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Solutions: Registry files not really a problem

I have a 6-year-old Toshiba Satellite computer with Windows XP Service Pack 3 that has worked like a gem. The only problem is that it is filling with registry files that are taking up a lot of gigabytes. I found this to be a problem for others in the past and it is related, I think, in the Windows Installer folder or thereabouts. There was a computer utility cleanup program provided by Microsoft, but Microsoft discontinued offering it. Do you have any suggestions?

I think the two things you're describing is the Windows registry file and the Windows $NTUNINSTALL and $NTSERVICEPACK folders in the Windows directory. The registry is a nonissue. Yes, I know there are all kinds of registry cleaners available for download that promise great speed savings, but that simply is not true. While there may be a few references to nonexistent files or DLLs in your registry, there is no measurable savings in time by removing them. A good portion of your registry file is cached in memory anyway, where access time is measured in nanoseconds. My recommendation is to leave the registry file alone.

The $NTUNINSTALL and $NTSERVICEPACK folders in the Windows folder can safely be deleted on a Windows XP system as long as you do not plan to roll back to a previous update or service pack.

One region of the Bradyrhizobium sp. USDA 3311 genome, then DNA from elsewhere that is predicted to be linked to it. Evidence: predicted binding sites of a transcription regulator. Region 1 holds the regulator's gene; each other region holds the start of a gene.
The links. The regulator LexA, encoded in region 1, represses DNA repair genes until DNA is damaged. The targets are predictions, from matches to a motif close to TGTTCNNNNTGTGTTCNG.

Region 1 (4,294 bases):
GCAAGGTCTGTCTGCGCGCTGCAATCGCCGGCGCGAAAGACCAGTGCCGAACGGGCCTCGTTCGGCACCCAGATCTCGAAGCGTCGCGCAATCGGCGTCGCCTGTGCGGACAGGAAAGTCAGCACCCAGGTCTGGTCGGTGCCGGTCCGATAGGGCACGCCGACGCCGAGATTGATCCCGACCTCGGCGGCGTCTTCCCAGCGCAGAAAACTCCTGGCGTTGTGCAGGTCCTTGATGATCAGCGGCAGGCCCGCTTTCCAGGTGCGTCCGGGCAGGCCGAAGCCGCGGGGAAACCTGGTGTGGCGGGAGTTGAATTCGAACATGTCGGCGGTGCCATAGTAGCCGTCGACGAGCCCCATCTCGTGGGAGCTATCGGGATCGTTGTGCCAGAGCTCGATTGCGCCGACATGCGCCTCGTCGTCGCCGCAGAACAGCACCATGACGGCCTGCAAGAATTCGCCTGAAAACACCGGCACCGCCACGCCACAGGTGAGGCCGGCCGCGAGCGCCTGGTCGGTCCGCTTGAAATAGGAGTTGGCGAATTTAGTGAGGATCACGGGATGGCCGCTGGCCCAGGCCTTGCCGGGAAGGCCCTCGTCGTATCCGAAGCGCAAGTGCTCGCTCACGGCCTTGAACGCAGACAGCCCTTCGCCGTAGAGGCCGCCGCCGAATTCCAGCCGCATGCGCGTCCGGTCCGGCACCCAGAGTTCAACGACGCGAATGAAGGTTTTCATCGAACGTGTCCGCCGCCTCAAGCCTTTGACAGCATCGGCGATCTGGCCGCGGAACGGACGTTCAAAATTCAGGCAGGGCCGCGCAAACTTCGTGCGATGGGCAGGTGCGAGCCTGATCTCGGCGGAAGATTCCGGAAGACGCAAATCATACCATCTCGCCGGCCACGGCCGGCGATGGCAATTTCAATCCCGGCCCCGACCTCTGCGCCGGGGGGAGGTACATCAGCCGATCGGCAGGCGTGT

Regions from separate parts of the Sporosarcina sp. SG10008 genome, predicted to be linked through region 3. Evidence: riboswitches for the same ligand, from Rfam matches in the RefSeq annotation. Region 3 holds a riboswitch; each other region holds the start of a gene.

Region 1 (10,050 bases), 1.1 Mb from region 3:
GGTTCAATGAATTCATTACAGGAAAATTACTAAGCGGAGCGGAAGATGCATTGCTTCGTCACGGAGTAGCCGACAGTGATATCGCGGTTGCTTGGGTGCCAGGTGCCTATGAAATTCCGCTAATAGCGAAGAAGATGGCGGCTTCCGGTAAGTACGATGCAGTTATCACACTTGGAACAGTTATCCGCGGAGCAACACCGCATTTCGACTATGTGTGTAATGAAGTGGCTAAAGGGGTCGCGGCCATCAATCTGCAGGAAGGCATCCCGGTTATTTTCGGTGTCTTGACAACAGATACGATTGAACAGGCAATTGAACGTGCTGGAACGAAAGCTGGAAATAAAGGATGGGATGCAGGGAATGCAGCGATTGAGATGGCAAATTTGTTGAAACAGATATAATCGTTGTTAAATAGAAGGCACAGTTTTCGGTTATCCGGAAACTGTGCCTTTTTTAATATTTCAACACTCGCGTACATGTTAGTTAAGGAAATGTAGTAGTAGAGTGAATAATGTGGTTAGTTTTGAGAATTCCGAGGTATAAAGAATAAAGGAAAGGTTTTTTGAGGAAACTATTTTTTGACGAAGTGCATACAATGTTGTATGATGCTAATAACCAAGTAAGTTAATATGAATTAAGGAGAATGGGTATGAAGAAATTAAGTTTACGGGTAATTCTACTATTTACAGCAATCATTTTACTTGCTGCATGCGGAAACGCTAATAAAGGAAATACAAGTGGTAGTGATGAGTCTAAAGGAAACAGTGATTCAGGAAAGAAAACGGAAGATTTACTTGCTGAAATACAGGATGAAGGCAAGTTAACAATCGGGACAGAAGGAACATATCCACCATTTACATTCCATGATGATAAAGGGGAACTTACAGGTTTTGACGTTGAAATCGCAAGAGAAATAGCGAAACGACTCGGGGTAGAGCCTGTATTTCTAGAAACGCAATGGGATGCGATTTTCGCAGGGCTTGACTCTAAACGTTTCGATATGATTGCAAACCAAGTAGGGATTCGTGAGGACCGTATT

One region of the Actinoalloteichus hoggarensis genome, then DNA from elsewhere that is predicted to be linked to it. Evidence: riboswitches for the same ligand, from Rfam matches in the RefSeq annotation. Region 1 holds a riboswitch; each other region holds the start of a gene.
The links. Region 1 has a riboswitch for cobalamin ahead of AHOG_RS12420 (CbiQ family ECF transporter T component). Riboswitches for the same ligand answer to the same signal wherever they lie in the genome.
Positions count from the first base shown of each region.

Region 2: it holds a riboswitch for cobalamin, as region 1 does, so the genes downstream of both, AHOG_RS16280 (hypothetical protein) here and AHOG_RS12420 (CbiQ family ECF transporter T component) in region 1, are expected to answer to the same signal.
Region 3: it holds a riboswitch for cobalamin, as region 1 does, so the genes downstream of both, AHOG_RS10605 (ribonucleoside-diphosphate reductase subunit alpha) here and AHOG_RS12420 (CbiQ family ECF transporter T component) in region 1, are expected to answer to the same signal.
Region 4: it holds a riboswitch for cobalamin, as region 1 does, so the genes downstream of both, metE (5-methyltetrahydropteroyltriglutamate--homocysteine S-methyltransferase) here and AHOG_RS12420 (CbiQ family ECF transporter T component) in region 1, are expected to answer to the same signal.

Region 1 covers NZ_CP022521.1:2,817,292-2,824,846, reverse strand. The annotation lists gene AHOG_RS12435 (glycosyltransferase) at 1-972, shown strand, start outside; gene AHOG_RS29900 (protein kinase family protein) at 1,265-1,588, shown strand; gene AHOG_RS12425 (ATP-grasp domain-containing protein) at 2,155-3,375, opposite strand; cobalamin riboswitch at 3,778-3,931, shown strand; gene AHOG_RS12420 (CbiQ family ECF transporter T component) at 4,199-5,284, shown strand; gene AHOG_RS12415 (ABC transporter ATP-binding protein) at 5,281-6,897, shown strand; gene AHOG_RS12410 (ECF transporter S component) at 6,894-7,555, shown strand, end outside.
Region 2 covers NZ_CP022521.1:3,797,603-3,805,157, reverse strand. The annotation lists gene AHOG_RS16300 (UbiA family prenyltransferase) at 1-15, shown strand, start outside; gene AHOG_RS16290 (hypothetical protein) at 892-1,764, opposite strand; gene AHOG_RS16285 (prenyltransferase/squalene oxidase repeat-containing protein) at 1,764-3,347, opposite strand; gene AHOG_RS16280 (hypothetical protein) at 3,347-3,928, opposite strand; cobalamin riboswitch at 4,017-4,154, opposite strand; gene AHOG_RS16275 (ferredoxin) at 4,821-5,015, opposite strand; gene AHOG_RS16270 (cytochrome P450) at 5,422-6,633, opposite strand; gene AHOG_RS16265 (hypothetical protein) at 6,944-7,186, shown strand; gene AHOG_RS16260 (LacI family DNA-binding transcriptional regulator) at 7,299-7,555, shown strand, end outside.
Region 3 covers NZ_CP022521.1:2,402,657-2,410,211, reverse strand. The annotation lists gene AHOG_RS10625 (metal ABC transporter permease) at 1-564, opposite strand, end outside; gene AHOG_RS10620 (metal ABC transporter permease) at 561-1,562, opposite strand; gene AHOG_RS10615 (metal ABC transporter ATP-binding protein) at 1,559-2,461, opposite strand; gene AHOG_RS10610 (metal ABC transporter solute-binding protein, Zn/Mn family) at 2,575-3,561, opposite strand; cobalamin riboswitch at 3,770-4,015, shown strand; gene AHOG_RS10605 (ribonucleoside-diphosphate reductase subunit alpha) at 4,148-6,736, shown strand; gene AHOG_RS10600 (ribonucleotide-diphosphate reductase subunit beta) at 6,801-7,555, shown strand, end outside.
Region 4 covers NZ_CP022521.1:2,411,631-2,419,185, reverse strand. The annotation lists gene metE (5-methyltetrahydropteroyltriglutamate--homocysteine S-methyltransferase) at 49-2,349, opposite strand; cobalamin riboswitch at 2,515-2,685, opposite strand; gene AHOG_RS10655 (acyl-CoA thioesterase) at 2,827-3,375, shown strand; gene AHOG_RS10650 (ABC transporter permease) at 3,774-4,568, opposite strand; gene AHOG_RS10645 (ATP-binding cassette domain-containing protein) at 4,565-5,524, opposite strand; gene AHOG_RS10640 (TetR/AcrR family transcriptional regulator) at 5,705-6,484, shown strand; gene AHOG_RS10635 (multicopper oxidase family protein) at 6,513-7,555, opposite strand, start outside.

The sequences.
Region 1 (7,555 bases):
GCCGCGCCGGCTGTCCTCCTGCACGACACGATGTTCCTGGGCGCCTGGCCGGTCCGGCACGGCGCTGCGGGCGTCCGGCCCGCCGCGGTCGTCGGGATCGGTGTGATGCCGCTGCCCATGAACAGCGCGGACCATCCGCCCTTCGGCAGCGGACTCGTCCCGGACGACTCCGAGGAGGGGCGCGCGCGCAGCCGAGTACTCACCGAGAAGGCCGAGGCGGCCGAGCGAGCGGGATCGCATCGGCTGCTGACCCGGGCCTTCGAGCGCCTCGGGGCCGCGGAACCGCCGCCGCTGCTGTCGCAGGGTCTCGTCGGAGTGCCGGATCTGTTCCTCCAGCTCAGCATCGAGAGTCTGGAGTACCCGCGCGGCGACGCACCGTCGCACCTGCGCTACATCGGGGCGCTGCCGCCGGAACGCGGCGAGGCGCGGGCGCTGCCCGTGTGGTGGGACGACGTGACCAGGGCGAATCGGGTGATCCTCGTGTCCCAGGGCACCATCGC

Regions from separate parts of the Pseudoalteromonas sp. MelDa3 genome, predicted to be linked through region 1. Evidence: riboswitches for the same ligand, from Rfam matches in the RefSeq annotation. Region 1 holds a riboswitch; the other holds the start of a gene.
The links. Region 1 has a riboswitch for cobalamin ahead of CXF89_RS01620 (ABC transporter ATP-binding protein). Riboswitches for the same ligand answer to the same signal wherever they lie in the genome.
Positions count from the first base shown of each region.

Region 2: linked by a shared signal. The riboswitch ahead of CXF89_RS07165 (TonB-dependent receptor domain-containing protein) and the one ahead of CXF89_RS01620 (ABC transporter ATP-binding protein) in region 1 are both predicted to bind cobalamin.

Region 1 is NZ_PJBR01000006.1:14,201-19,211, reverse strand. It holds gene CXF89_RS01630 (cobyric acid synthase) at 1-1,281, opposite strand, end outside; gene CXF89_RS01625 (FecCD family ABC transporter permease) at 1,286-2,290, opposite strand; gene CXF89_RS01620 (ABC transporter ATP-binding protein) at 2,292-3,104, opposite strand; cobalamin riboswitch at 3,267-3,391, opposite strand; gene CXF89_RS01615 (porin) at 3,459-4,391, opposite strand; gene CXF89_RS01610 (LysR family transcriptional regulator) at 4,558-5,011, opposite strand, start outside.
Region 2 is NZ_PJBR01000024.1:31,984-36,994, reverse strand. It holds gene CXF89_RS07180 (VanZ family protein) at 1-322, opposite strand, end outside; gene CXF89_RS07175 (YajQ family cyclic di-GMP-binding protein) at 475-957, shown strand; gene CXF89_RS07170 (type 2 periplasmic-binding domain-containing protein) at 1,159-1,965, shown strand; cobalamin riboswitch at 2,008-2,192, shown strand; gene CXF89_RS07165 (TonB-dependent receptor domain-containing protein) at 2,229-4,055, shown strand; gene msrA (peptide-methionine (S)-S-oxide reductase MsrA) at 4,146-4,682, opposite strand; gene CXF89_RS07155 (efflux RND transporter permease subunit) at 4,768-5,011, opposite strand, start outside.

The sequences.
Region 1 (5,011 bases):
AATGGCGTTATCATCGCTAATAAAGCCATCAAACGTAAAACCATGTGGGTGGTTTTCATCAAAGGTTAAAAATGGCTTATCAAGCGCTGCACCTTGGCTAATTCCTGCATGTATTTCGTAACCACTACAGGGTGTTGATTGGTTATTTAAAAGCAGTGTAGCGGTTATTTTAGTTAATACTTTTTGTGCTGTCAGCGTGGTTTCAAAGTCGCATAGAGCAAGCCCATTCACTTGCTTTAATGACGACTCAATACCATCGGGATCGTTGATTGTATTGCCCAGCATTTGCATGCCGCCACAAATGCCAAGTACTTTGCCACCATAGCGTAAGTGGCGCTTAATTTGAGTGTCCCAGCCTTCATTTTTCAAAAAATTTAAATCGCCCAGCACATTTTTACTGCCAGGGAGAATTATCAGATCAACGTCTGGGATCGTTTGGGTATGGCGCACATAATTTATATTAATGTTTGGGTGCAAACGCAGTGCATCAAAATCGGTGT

I changed the battery for my Vista Windows desktop. Now when I boot up I get a message: "Diskette (drive seek failure) press F2 for set up." I followed the instruction to no avail.

Then I pressed F1 to continue. When I do, another message comes up that says boot from a CD. I do not have one. If I just let it go for a few seconds, it proceeds to boot up normally. How can I stop these messages or get rid of them?

It sounds as if the boot sequence in your CMOS BIOS settings needs to be set. Next time press F2 and enter the BIOS program. All BIOS utilities are a little different, so you will need to look around to find the setting for boot sequence. It may also be called boot order. There are menu settings at the top and instructions for navigating within the BIOS screens on the bottom. If you don't see the boot sequence on the main general screen, try a menu option like Advanced Options or Advanced BIOS Features. When you find it, change the order placing Hard Disk as the first choice. F10 is usually the key that saves the change and exits out of the BIOS utility and proceeds with a boot.

I'm running Windows 7 with Yahoo as my email carrier. My problem is that quite often I get things that are all scrambled and I can't read them. How can I change a PDF file into a HTML file?

You shouldn't need to convert a PDF to an HTML. Go to www.adobe.com/downloads and install the free Adobe Reader (on the right side of the window). The scramble test you are seeing is the binary code of the file. It displays when the associated program is not found on the system.

Send questions to personaltech@tampabay.com or Personal Tech, P.O. Box 1121, St. Petersburg, FL 33731. Questions are answered only in this column.

Solutions: Registry files not really a problem 03/22/13 [Last modified: Friday, March 22, 2013 9:28pm]
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